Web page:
THE ANC in the Eastern Cape has proposed that teaching posts be filled every three years, instead of annually, as part of solving the ongoing impasse between the department and unions.
The dispute over how many vacant posts there are in the province has resulted in disruption at schools since the late 1990s.
The number of posts the department declares is usually lower than what the unions, particularly Sadtu, believe it is.
On Monday the ANC invited Sadtu’s national working committee members to a meeting with alliance partners in the province as well as other stakeholders such as parents and the progressive youth alliance.
Sadtu’s delegation was led by national president Thobile Ntola, the ANC’s by provincial chairman Phumulo Masualle and the SACP’s by provincial chairman Zolile Mrara.
ANC provincial secretary Oscar Mabuyane said the proposal to have a bulletin reviewed every three years arose from an earlier proposal at an education summit in East London last December.
“We are saying let us put aside our differences and have a long-term solution to this problem,” said Mabuyane.
“It may be a two-, three-, or five-year programme, but what everyone agrees on is we can’t have the union and the department dealing with staff establishments every year. We can’t afford that.”
He said this was the practice in other provinces, including KwaZulu-Natal.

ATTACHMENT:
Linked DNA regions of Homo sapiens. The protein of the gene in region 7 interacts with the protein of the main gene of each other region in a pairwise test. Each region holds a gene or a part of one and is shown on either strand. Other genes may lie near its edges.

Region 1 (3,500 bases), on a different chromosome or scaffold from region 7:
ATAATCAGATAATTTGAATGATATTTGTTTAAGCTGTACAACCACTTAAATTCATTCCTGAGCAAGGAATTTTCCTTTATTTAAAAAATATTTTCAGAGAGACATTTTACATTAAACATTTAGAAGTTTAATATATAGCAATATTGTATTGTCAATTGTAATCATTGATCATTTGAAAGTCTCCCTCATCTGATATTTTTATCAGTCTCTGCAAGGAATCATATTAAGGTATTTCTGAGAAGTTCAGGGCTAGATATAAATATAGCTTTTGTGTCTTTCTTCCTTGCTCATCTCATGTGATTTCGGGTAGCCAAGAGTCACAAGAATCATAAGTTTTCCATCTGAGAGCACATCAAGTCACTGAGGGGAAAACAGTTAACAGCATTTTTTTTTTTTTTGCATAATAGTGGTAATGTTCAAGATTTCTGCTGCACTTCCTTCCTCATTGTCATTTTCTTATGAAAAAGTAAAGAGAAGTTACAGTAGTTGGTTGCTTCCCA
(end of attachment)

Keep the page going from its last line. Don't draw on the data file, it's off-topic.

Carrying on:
“If it brings stability in education in other provinces, why can’t we introduce it here in the Eastern Cape?”
All parties in the discussions welcomed the breakthrough, including education MEC Mandla Makupula and Sadtu.
Sadtu provincial secretary Mncekeleli Ndongeni said the long-term bulletin was “most welcome”, and in fact Sadtu had made a similar proposal a few years ago, but it fell by the wayside.
“We appreciate the spirit the ANC brought to the Monday meeting, and we are positive the proposals will be taken seriously by the department, and for once we will have a long-term solution to our differences,” said Ndongeni.
SACP provincial secretary Xolile Nqatha also said the three-year agreement was welcome.
“It will contribute to stabilising education because the current policy that results in pupils changing schools, and subsequently teachers having to follow them, contributes to instability in the province.”
Sadtu is at loggerheads with the department over the movement of excess teachers to schools where the department says their services are most needed.
It launched a campaign at the opening of the school year two weeks ago, and declared none of its members would move from their current schools unless the department conducted a scientific study to determine the number of pupils and teachers in schools.
Makupula intervened in the Dordrecht area last week after parents refused to send their children to school unless vacant posts were filled.
Ndongeni said Sadtu was willing to waive their earlier standpoint of not cooperating with the department’s excess teacher programme on condition Makupula also came on board and respected the spirit of finding a solution as discussed at the Monday meeting.
“Everyone has to be committed to finding a solution, and not just talk but act accordingly,” said Ndongeni.
Makupula said: “As education head, any intervention which will bring stability to the department is welcome. This proposal, too, is welcome.” — email@example.com